Monthly Archives: August 2013

31st August: The Attic Under the Bell

Last Sunday I got dragged somewhat reluctantly to the flea market in Pontremoli, known locally as La Soffitta sotto il Campanone or The Attic Under the Bell. I love food markets but I’m afraid that the same thing can’t be said for antique or flea markets. I’m not really a fan for the following reasons:

1. They smell funny.

2. They’re normally incredibly crowded and full of the sort of people that will happily trample you to death if they suspect that you might beat them to that antique tea set they’ve been eyeing up.

3. They’ve become fashionable and as with most things that have become fashionable, they have become expensive.

I’m happy to say though that although item number 1 on my list was heavily in evidence at The Attic Under the Bell, item numbers 2 and 3 were happily absent. Well, not completely absent, I did still get elbowed in the gut by woman who looked like she’d kill her own mother to possess the chair I was looking at. But militant antique collectors aside it was a good day.

The Attic under the bell takes place in the old town of Pontremoli, every first and third Sunday of the month.

30th August: Festival of Books

This week, Montereggio has been the host of the annual festival of books.This year marks the tenth year of the festival of books, with Montereggio being the only Italian town in the International Organisation of Book Towns. Montereggio is an ancient fortified village with a host of winding back alleys and medieval architecture, a fitting place for an event of such cultural significance.

Over the past week, there has been an antique book market and public readings with authors. Their have also been open debates on subjects including immigration, the environment and consumerism led by journalists, Giovanni Fasanella, Stefania Limits, Andrea Salieri, Daniel Babbini, economist Alberto Bisin and pharmacologist Professor Silvio Garattini.


August 24th: An Impromtu Seaside Holiday

Today I woke up and contemplated the quiet day I was going to have. I would get up, feed the chickens, have a look at my olive grove and maybe read a book by the pool if I was feeling really adventurous. Oh what a naive fool I was.

Halfway through an inner debate I was having about what to have for breakfast, my friend M called me and decided that my day plan sounded decidedly dull and in need of livening up. You may remember M, from a previous blog post about drinking and debates. As well as having lots of opinions he is also a fan of making grand plans for days out that never seem to quite work out. Luckily, on this occasion things seemed to be unusually smooth running for a day out planned by M.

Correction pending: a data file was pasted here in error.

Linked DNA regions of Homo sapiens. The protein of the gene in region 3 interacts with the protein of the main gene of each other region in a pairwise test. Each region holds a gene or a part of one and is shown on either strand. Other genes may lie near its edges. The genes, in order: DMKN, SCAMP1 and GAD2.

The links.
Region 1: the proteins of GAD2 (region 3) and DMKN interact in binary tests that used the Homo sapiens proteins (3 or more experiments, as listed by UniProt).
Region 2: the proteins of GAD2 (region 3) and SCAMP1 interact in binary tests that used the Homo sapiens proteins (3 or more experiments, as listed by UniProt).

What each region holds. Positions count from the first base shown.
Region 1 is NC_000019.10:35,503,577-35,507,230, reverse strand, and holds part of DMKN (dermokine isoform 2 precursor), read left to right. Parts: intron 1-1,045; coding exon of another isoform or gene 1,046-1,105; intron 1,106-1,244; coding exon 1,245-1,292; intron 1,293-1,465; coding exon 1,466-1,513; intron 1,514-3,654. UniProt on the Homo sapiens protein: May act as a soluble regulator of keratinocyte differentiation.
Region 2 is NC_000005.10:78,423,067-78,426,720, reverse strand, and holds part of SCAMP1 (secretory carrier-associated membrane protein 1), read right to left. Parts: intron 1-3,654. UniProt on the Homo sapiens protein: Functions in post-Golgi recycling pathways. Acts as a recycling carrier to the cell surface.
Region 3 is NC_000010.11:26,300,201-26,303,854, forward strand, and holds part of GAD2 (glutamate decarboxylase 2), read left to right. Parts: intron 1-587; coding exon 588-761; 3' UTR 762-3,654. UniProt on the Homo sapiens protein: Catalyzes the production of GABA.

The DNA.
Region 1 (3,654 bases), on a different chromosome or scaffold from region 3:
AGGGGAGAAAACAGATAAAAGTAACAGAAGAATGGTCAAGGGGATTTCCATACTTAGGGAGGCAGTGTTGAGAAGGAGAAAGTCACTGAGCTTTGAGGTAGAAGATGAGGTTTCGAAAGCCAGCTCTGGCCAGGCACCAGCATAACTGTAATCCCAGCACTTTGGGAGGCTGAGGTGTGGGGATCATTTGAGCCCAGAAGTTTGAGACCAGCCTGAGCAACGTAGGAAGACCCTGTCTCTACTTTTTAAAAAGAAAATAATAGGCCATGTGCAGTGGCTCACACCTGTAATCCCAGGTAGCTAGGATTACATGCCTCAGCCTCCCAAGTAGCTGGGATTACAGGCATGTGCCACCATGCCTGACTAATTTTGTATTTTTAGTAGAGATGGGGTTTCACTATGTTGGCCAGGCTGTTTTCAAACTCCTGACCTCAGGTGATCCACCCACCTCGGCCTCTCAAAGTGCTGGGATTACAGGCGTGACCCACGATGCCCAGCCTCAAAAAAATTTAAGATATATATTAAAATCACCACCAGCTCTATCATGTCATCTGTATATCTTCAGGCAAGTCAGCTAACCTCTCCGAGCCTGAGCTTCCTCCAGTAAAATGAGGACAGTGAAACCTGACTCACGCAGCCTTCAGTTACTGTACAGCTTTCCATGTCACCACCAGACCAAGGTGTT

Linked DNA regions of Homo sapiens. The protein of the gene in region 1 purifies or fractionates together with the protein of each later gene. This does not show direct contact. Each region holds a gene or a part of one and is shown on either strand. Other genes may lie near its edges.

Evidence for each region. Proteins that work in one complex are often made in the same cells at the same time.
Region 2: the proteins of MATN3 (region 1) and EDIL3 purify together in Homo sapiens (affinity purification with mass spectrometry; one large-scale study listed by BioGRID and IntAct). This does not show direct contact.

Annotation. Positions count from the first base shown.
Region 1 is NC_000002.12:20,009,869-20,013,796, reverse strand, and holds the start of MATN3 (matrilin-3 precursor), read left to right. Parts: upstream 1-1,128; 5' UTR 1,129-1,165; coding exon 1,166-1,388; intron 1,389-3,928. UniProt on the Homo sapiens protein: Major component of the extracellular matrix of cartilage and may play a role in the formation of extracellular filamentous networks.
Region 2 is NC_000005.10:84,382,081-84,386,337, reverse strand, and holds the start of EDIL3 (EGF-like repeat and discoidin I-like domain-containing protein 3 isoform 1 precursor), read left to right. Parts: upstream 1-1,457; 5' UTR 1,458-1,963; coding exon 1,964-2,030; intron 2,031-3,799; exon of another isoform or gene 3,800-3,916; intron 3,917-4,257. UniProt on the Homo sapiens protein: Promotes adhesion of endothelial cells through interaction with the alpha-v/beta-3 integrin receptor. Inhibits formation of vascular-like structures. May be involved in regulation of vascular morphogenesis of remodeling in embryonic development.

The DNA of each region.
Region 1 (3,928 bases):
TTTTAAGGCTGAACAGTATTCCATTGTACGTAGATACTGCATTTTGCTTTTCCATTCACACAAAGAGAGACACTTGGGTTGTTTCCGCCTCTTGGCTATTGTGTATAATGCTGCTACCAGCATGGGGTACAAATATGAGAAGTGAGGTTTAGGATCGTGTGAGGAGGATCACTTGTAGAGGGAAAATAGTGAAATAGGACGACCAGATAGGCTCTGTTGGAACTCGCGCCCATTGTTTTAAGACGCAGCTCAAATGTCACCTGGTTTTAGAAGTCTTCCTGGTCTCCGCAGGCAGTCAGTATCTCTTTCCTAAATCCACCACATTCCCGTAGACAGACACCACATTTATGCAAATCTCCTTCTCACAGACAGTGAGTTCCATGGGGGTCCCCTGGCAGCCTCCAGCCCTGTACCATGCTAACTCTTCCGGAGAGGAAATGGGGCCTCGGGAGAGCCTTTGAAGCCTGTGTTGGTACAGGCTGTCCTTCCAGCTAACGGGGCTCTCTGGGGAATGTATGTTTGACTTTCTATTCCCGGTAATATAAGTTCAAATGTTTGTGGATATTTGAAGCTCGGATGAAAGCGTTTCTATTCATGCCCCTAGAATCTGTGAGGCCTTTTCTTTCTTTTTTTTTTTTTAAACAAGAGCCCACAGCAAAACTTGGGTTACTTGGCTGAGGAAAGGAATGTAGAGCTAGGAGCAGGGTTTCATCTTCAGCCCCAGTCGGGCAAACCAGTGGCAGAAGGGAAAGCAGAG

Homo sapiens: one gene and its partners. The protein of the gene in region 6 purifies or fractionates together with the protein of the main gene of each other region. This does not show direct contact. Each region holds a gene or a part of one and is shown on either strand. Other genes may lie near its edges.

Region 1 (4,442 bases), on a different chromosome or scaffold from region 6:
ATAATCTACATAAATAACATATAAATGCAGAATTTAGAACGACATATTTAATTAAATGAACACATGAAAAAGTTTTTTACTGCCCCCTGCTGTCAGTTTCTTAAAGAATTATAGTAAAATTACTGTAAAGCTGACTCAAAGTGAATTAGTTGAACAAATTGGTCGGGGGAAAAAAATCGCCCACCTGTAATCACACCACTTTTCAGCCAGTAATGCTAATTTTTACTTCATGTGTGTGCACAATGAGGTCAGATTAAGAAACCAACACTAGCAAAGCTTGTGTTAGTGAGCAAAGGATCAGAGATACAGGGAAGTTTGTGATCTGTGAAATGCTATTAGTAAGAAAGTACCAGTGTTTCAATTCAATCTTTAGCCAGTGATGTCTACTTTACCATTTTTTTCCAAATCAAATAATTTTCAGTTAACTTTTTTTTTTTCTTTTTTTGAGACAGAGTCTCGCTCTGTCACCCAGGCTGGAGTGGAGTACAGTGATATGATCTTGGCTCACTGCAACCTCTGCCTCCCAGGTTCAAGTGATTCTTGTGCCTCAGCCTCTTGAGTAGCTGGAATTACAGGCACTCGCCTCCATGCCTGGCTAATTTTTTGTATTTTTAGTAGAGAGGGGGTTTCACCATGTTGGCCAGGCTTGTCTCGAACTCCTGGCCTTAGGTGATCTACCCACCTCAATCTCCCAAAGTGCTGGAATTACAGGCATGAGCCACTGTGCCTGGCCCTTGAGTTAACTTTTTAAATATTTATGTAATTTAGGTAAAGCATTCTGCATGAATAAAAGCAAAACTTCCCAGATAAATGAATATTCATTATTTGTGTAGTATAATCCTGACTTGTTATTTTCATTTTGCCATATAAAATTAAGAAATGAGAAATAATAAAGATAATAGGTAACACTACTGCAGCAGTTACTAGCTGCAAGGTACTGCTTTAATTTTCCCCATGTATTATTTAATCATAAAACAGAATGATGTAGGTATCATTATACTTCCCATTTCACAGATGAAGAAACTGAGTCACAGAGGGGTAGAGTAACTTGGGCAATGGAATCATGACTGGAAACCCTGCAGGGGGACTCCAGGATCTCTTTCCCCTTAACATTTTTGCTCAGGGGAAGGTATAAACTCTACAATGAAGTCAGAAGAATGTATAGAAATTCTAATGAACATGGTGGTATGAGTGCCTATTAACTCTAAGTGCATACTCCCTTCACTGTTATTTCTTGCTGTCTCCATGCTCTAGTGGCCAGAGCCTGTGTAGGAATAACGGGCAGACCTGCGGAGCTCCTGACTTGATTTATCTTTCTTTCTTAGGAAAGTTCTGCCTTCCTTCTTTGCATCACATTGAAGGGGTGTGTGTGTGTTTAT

The stretch of sea between Porto Venere and Palmaria Island was closed off from marine traffic for the day and M decided it was a prime opportunity to gather up a group of friends and go swimming in the sea. As someone who usually sticks to swimming in a pool I had my reservations but it turned out to be good fun.

We drove down to the temporary beach, already filled with families and groups of friends and spent a few hours swimming in the sea and vying for some space on the beach with a few wily back packers. Afterwards we walked to the nearby Piazza Bastreri where load of food stalls had been set up and ate some fresh seafood.

M seemed to think that this successful trip meant that the rest of us were no longer allowed to make fun of him for his previously disastrous trip planning (including, but not limited to, getting kicked out of an art gallery in Florence and getting chased through a field by an enraged cow, but more of those incidents later). We disagreed.

August 21st: Concluding Event of ‘Nights at the Castle’ Taking Place This Weekend

The Concluding event in the summer programme ‘Nights at the Castle’, at the Castle of St George in La Spezia, is ‘Travel the Universe’, taking place this Saturday night at 9.15pm. The event is organised by the Spezzino Institute of Astronomical Research and the talk will be led by their vice president.

A number of speakers will talk about different aspects of the moon including the myths early mankind believed about the moon, the role of the moon in works of art, music and literature, and the arrival of man on the moon. It will conclude with a discussion on the influences of the moon on the earth, the animal and plant worlds and human biology.

After the discussion the audience is encouraged to use the telescopes available to gaze at the night sky.

For more information email

13th August: Because Apparently There’s A Never Ending Supply of Day Festivals in Italy…